“Please insert the following notice: I am pleased to state to the public that I have, during the present season, sold and shipped Andrews & Johnson, of Atlantic, Crawford county, Pa., sixty buggies and spring wagons. Any one wishing a fine carriage will do well to call on Andrews & Johnson and look their stock over and place an order for one of my standard buggies.

“Very truly, W.N. Brockway.”

In March of 1886 the Knights of Labor, at its time the nation's largest labor union, ordered a boycott against the wagons and sleighs made by Gage, Hitchcock & Co, W.N. Brockway and the Homer Wagon Company, all of Homer, N. Y. They accused all three firms of discharging workers because they were members of the Knights of Labor.

Homer's manufacturers refused to negotiate the Knights of Labor members, electing instead to shutter their factories during the summer in hopes of forcing union members to abandon their cause and return to work in the fall, when local opportunities for employment were few and far between.

As expected, the majority of Homer’s carriage and wagon workers returned to their jobs by year’s end, in spite of the fact the Knights of Labor had given local organizers a $2,000 endowment to set up their own cooperative works, which ultimately proved unsuccessful.

William N. Brockway was also a director of the Cortland and Homer Horse Railroad Company, a small street railroad that operated a single 4-mile line between Homer and Cortland which was chartered in 1880. The firm owned four open cars, four box cars and eighteen horses and carried 134,894 passengers in 1889.

The Brockway family's listing in the 1887 Homer directory follows:

“George A. Brockway, cashier for W.N. Brockway; H.S. Brockway, supt. for W.N. Brockway; W.N. Brockway, manuf. of carriages”

George A. Brockway was married in Cortland, June 15, 1888 to Mary Leffingwell Dunbar (b. May 30, 1868 – d. Jul. 12, 1947), the daughter of Harlan Page Dunbar of that city. They had two sons, William Northrup (b. March 17, 1890) and George Russell (b. August 1893) Brockway.

In 1888 William N. Brockway purchased a large plot of land at 25 S. Main St., Homer where he constructed a handsome brick, three-story, commercial block which was christened the Brockway Building. While the block was under construction the senior Brockway was stricken with an as-yet-unknown debilitating illness and his son, George  A. Brockway, took charge of the business affairs of the carriage works while William's younger brother Henry S. Brockway (George's uncle) remained superintendent.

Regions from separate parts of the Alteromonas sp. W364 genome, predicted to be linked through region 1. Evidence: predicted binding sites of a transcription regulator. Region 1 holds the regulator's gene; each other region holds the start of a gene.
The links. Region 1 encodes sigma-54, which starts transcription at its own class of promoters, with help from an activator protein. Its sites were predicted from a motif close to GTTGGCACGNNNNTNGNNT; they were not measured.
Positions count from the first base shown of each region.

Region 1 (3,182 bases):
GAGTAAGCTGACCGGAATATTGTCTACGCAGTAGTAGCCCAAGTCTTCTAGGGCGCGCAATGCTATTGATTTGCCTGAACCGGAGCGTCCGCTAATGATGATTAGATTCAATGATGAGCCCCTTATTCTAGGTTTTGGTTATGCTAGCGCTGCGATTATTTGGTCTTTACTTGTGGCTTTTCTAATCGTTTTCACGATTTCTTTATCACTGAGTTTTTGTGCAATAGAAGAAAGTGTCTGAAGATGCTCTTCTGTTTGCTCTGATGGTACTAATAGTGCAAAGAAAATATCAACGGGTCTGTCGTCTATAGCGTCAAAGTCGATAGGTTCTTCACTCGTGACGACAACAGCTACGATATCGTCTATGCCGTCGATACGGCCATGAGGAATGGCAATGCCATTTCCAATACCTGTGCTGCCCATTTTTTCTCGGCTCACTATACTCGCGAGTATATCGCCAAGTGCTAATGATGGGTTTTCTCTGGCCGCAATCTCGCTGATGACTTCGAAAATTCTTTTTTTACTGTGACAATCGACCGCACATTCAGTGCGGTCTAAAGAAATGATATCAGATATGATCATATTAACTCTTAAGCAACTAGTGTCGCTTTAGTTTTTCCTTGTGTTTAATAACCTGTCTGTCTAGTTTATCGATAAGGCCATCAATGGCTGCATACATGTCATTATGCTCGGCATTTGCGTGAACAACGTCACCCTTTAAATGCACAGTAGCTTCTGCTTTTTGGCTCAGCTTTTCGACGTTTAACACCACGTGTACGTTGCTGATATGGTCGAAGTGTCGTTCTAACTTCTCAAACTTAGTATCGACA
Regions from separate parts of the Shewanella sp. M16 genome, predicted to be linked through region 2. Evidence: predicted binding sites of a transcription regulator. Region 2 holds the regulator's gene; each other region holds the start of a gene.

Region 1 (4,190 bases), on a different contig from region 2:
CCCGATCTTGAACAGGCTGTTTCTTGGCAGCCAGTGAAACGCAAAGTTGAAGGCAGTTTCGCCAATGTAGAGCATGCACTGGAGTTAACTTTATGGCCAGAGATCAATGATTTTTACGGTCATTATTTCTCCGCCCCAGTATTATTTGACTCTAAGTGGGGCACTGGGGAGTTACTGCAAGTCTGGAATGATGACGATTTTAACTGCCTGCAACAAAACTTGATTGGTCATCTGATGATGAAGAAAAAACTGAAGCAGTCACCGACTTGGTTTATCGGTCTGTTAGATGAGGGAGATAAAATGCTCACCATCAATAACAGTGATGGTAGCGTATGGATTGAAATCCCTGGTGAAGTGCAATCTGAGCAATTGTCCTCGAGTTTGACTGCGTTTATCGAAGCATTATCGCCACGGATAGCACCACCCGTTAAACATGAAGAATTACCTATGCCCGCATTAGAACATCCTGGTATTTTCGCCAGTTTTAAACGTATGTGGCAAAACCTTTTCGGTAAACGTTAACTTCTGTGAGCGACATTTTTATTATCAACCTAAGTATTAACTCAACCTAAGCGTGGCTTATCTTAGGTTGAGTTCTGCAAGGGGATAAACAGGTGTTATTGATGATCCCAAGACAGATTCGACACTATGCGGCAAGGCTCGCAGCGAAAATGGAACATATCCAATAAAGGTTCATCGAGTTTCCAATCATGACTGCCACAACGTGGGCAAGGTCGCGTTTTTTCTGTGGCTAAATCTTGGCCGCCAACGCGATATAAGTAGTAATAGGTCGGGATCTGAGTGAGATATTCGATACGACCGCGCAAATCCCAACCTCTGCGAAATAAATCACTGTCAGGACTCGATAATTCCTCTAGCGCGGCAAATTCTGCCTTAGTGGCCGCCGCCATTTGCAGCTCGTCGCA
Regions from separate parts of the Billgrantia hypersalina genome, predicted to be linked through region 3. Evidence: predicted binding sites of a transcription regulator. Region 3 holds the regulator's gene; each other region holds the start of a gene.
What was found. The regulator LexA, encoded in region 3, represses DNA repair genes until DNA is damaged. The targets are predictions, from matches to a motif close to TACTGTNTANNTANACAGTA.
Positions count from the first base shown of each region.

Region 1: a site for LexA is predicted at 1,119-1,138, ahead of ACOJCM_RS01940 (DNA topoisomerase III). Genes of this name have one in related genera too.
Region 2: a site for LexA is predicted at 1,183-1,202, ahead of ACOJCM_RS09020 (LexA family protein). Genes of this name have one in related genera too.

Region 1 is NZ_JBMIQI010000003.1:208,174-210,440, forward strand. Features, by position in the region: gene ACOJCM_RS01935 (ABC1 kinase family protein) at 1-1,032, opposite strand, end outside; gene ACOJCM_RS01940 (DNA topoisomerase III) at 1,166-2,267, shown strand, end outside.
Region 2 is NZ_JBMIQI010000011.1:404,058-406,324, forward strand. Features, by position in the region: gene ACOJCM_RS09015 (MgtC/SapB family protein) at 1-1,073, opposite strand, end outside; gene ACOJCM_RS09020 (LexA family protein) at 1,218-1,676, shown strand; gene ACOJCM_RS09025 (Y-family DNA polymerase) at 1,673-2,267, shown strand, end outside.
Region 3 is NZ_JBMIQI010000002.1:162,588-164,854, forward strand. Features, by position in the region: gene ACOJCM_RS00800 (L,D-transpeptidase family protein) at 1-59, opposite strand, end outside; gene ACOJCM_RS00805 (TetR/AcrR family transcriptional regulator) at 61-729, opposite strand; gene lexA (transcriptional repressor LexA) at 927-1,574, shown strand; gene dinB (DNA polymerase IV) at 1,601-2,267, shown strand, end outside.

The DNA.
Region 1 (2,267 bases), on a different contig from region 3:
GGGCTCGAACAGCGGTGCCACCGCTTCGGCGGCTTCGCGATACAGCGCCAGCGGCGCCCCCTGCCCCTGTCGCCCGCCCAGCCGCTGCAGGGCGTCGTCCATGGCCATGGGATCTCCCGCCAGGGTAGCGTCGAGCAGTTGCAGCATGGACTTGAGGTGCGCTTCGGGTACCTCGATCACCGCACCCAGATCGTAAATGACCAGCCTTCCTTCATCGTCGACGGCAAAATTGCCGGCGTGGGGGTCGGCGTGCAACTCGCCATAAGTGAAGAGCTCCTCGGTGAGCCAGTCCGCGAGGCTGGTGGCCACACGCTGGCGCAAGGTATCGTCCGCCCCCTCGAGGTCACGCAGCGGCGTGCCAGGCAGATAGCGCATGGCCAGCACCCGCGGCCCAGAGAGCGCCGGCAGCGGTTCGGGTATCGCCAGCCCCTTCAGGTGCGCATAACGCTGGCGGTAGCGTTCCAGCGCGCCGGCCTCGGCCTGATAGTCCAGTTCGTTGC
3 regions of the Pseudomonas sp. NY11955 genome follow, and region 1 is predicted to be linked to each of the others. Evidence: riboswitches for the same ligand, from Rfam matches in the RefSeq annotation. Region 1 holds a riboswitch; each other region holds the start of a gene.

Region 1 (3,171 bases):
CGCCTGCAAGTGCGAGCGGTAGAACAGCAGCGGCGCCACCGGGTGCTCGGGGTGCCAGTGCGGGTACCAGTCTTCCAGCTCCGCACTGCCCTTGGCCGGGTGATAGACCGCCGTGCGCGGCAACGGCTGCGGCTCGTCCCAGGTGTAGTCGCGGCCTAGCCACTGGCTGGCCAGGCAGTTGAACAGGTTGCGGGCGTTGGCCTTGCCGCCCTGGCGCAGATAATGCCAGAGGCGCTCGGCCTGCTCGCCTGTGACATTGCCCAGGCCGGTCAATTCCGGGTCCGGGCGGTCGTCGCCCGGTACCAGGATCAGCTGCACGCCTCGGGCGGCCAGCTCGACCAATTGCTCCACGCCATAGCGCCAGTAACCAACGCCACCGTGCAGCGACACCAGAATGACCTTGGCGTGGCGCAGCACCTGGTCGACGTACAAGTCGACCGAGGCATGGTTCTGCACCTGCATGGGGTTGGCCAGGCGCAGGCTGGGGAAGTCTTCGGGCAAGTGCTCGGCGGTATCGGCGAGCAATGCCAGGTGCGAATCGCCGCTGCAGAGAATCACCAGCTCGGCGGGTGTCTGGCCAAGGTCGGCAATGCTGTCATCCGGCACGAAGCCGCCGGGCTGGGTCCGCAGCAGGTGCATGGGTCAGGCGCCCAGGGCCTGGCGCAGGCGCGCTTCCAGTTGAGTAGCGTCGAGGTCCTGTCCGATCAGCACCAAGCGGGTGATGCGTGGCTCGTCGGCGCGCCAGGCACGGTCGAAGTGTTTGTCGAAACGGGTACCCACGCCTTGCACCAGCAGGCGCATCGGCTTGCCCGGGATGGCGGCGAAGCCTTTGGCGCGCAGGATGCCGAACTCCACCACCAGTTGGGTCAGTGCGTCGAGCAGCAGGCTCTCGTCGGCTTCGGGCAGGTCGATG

On October 24, 1889 William N. Brockway passed from this mortal coil, his funeral services being held at the Homer Congregational Church with the assistance of clergy from Homer's Methodist-Episcopal Church. It was reported that his employees led the procession to Glenwood Cemetery and the plant's foremen lowered his body into it final resting place. His obituary appeared in the November 1, 1889 issue of the Cortland County Democrat:

“Died. Brockway - In Homer, N.Y., October 24, 1889, Mr. W.N. Brockway, aged 60 years.

“Death of William N. Brockway.

“William N. Brockway, one of the best known and most highly respected citizens of Homer died at his home in that village October 24, 1889. He was born in Cortland June 6, 1819 but passed his early years in Groton and Cincinnatus. When he was twelve years old the family moved to Homer where his father engaged in business as a cabinet maker. Before he was of age he became the manager of the business and very soon was at the head of a large and lucrative establishment. In October 1860 he married Miss Edith Hine of Preble.

“In 1875 Mr. Brockway commenced the manufacture of wagons and to this business he brought the same rare tact and business sagacity that he had exhibited in the furniture trade and it was a success from the start. With only moderate means to start with, he soon overcame every obstacle and for some years past had been making money rapidly. His wagons found a ready sale everywhere and they stood high in the estimation of dealers.

“Something over a year ago his health failed him, but his courage and energy stood by him and kept him about his business when many other men would have been in bed. He had a kindly disposition and made many friends who were sincerely attached to him. He had undoubtedly done more for Homer than any other of her citizens and his loss will be keenly felt. The business had been so thoroughly systemized, however, and the several members of his family are so thoroughly familiar with every department of it, that it will go on as usual.

“The funeral services were held at the family home on the 27th ult., and were conducted by Rev. W.A. Rrobinson, assisted by Rev. A.N. Damon. Mr. Brockway leaves a widow and four children to mourn his loss.